....and then a patrol car passes northward, followed a while later by an SUV shaking with rap music and then some van with a corporate logo comes out of the mall entrance and the faces of the drivers are indistinct features chiseled into black. The dull haze envelopes the damp bench where I sit next to the manicured plot of grass near the planted and pruned trees with the wood chips neat in a circle below.
I'm 17 and it's a hot summer night in Boulder, Colorado, and my head swivels through the murk and it's a cool autumn night in Seattle, and a sprinkler goes off and it's an icy December night in Denver with strange people filing out of bars, or I'm in college again and leaving my janitorial gig at a pizza chain and then the rain stops and I'm here, the seat of my pants is wet, the chill air seeps through the tattered, woolen jacket, my feet are aching, but I have yet to walk past the furthest city light.
And a patrol car passes southward, so I get up, not knowing if I'm suspicious or if a watchman would be wary of my figure if one even existed or if we would nod or not or if the policeman in the vehicle nodded at me and moved onward.
At some time or other I wonder why there seem to be no bars along this stretch. The chain restaurants, muffler shops, gas station, hardware stores, big box stores, big malls, and little retail strips are clearly geared towards the day people, the weekend people, the after-work-run-to-the-store people, the people exiting the interstate for a quick fix of fat- and salt-laden fast food or to fill their tanks and buy a Diet Coke and Snickers bar for the road.
A quick beer might give me some respite from this trek from one streetlight to the next, from one Walk/Don't Walk pedestrian sign to another; might urge the murk further forward, dissolve the vantage points in my head until a walk in Boston becomes a walk in San Francisco becomes a walk in Tacoma.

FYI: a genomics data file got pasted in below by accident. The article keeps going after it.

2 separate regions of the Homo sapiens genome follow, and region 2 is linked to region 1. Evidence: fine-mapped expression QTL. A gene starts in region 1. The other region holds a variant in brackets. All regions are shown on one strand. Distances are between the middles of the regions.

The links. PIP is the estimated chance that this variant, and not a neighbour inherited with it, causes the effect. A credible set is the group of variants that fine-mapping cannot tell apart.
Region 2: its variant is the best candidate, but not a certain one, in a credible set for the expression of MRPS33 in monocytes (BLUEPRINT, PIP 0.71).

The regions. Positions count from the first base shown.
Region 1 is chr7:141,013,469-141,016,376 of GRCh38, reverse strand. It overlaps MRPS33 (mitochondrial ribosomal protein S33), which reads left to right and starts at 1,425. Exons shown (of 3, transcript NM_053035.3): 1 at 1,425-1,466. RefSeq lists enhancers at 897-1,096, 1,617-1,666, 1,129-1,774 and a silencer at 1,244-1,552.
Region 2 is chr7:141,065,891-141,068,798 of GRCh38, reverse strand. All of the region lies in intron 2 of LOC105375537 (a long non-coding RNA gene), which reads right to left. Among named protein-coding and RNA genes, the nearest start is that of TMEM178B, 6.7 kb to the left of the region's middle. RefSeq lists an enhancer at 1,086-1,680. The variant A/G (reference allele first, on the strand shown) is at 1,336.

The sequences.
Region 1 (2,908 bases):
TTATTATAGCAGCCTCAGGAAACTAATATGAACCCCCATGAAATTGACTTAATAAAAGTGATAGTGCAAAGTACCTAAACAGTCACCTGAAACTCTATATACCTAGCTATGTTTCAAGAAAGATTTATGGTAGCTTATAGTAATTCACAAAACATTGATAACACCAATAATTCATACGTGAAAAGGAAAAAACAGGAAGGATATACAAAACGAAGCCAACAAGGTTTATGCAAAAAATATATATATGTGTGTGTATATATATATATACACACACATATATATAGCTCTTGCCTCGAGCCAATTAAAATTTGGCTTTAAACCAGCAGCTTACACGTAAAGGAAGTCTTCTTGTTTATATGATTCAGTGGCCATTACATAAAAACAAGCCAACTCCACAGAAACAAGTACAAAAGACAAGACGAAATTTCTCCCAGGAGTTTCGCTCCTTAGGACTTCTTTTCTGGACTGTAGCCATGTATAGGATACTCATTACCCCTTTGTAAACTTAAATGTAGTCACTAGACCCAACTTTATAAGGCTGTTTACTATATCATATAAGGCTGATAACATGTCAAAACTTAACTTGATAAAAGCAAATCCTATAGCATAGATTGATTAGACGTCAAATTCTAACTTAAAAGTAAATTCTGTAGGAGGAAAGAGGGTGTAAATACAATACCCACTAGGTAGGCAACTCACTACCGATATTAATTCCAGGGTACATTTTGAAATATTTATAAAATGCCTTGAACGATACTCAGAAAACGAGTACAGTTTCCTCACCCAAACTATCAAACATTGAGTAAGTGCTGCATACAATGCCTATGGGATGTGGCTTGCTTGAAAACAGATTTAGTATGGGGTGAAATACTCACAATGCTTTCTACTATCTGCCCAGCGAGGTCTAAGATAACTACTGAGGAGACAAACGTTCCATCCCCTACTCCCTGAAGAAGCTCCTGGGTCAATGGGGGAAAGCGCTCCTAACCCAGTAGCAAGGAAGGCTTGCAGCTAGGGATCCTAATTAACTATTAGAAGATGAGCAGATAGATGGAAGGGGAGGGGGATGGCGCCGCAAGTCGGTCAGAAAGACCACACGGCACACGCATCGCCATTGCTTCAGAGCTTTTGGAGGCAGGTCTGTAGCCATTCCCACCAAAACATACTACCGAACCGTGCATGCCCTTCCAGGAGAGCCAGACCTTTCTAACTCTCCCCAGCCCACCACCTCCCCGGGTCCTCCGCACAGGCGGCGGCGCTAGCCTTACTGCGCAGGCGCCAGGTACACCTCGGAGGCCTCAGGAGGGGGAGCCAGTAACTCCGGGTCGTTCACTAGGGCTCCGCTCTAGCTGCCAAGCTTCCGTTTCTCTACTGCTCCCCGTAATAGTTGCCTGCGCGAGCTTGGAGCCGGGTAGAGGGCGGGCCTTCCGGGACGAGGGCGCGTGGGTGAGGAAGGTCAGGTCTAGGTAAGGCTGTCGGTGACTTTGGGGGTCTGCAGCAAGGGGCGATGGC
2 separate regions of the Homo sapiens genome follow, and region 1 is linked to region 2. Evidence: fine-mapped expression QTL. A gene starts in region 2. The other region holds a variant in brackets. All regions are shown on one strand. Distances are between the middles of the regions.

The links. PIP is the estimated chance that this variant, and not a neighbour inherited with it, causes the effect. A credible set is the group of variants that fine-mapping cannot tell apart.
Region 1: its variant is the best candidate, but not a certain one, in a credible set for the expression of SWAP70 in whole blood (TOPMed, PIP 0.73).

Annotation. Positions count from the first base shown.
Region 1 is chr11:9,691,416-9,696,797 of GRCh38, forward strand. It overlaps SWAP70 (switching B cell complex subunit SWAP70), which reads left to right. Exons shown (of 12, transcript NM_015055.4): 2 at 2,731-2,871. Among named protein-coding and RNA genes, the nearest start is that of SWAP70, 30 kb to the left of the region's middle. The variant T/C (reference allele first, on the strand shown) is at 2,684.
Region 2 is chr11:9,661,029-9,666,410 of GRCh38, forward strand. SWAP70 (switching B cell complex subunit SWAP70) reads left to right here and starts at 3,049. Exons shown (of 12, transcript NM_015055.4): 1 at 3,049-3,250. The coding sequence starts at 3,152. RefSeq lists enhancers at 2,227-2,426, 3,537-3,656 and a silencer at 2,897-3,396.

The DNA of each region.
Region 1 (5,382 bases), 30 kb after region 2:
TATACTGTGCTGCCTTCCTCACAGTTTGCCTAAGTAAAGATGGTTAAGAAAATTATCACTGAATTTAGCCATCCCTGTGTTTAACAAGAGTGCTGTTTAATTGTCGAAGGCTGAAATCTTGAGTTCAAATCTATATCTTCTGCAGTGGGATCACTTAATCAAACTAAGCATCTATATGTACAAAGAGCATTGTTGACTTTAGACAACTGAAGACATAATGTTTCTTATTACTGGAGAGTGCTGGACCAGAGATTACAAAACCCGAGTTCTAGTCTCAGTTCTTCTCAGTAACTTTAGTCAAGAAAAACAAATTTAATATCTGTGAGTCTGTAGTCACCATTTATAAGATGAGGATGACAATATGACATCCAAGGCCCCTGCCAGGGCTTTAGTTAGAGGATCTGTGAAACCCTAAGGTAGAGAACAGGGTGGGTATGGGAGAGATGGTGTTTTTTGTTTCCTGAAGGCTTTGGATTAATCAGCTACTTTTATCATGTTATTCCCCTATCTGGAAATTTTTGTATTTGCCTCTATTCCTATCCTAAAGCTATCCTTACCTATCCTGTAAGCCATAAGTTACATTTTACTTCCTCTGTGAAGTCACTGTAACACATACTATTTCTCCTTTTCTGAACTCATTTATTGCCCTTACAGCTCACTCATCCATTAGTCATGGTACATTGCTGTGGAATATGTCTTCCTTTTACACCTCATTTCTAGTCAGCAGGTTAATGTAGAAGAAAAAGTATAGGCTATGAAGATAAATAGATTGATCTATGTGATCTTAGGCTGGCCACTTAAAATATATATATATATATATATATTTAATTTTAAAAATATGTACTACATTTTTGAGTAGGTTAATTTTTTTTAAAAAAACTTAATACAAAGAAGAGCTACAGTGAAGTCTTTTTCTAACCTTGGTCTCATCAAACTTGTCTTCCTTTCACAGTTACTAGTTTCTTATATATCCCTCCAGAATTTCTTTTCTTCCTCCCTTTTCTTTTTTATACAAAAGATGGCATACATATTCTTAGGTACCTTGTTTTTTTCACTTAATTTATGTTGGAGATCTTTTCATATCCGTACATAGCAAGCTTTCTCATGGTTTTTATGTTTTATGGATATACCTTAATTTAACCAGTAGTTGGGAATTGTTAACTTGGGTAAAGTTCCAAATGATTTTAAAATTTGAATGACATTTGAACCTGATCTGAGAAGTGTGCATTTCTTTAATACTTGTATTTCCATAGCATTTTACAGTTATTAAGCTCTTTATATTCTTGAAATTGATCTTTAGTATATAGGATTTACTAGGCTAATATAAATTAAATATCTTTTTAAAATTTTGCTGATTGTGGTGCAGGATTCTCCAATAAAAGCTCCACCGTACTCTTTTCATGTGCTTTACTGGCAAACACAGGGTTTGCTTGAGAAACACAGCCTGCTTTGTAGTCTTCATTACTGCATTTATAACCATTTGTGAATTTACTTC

I think that a quick beer might dull things more so that the night becomes even more of a dream and I can emerge afterward to a sunny day or a waiting car to take me to my comfortable little home on the hill or to the supermarket to pick up the bottle of fine wine that my partner requested to celebrate a new job or another degree or an acceptance letter for a novel that's bound to be on The New York Times best seller list.
But after a couple of miles, or some distance measured in back aches and shoe tyings, it strikes me that no one would ever consider such a non-descript stretch of mind-numbing sameness as a destination point, even as a place to drown sorrows with a local microbrew, big-screen TV blaring whatever major league game is in season, and the click of pool balls and clink of bartenders cleaning glasses in the background.
In fact, with the avenue of job rejections papering the boulevard behind me, and lead articles in The New York Times squelching all hope on a daily basis, and spewing of politicians and Wall Street sycophants laying down more immobilizing asphalt over the victims of their perverted assaults on humanity, it seems fitting that there will be no relief in this one-way stretch, this...
...broken jaw of lost kingdoms
No, that's Tom. My apologies, Bob, though you two may have met on a lonely street somewhere.
With this thought, I turn around, a sprinkle of rain tapping my shoulders. A while later a homeless young man seated on the curb on the approach to a bridge over the Skagit River offers me a donut. Another fated bridge is in eyesight to the west. Part of me can still smile at this offering.
The furthest city light has won again. Or maybe not.
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About the Author
Glenn Reed is a freelance writer who has worked in the non-profit world for nearly 30 years, both as paid staff and volunteer. He is also a lifelong activist for social, economic, and environmental justice. He currently resides in Fair Haven, Vermont. (back)